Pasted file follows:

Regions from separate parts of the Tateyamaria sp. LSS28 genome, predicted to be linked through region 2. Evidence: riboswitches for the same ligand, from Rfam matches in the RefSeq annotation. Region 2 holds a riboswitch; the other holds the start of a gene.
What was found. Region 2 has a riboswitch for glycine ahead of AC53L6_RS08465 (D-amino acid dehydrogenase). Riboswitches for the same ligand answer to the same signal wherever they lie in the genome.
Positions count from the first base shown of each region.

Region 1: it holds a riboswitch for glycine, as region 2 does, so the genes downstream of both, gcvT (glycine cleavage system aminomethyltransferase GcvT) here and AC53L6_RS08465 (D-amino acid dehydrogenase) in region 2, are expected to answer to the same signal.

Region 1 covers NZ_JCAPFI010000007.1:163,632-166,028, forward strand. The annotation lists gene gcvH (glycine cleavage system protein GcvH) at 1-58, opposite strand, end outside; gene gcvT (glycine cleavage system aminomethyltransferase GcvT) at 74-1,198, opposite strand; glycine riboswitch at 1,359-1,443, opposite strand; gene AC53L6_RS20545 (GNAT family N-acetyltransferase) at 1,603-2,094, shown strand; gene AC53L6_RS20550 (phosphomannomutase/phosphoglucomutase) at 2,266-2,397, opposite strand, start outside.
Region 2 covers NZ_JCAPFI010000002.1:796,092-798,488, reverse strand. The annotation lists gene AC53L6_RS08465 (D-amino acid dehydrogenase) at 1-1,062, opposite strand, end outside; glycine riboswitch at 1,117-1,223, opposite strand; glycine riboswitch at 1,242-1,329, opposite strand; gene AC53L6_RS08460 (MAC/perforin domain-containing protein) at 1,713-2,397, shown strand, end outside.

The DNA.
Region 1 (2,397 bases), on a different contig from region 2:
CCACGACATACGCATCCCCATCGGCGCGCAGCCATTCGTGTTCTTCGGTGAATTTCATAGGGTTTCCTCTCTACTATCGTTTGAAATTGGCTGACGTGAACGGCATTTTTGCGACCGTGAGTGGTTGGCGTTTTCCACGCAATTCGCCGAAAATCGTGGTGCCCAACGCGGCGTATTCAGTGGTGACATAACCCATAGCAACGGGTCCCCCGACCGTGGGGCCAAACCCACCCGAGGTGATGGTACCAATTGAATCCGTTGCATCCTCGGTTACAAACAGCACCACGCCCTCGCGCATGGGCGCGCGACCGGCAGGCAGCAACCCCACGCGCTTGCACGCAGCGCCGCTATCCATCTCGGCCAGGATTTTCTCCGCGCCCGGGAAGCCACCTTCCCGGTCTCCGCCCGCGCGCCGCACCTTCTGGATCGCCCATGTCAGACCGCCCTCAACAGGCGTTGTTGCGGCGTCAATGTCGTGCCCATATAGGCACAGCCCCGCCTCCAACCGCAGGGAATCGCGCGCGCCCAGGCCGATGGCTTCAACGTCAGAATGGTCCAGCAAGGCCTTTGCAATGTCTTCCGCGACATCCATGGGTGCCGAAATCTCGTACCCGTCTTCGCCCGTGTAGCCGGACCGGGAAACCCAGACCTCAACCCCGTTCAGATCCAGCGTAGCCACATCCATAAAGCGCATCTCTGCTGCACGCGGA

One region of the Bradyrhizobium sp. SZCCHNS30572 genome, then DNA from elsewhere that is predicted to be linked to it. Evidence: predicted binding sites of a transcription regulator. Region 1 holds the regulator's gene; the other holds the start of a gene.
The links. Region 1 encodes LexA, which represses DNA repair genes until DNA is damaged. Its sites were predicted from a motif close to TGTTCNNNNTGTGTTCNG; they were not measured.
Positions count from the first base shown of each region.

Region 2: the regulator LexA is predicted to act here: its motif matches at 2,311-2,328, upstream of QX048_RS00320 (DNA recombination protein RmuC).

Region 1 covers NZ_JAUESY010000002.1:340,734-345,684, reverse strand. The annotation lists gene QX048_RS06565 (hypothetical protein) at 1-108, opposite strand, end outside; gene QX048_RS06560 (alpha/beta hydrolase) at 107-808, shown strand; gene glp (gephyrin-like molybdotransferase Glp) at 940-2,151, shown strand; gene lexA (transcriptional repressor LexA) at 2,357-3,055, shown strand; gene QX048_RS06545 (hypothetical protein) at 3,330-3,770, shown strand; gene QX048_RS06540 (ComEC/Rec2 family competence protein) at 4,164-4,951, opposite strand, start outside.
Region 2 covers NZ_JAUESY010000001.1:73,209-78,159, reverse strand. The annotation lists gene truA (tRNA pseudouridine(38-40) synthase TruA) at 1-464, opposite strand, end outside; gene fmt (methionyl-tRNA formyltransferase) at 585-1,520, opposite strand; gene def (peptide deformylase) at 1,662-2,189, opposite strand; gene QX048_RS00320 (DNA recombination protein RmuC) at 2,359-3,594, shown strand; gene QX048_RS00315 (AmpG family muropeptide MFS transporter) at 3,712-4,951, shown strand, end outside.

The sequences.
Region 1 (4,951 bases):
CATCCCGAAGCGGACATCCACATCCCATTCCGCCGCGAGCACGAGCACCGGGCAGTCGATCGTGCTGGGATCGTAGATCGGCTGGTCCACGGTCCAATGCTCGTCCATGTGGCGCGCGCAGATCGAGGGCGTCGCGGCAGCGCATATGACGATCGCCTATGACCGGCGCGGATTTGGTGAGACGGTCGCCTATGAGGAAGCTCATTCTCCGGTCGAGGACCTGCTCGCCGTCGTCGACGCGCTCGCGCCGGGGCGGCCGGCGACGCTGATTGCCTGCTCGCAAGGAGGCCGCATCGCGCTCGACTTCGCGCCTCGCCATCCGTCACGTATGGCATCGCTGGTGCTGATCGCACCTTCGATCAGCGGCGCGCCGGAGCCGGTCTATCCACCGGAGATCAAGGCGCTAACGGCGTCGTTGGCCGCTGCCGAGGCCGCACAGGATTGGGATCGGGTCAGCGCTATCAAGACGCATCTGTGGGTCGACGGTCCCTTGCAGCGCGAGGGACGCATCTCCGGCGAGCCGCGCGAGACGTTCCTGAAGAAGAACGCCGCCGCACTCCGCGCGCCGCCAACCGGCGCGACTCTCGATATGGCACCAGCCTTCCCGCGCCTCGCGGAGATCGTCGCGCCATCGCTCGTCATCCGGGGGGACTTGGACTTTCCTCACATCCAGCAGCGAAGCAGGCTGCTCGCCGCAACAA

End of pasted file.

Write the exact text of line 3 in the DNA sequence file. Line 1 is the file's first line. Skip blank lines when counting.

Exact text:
Positions count from the first base shown of each region.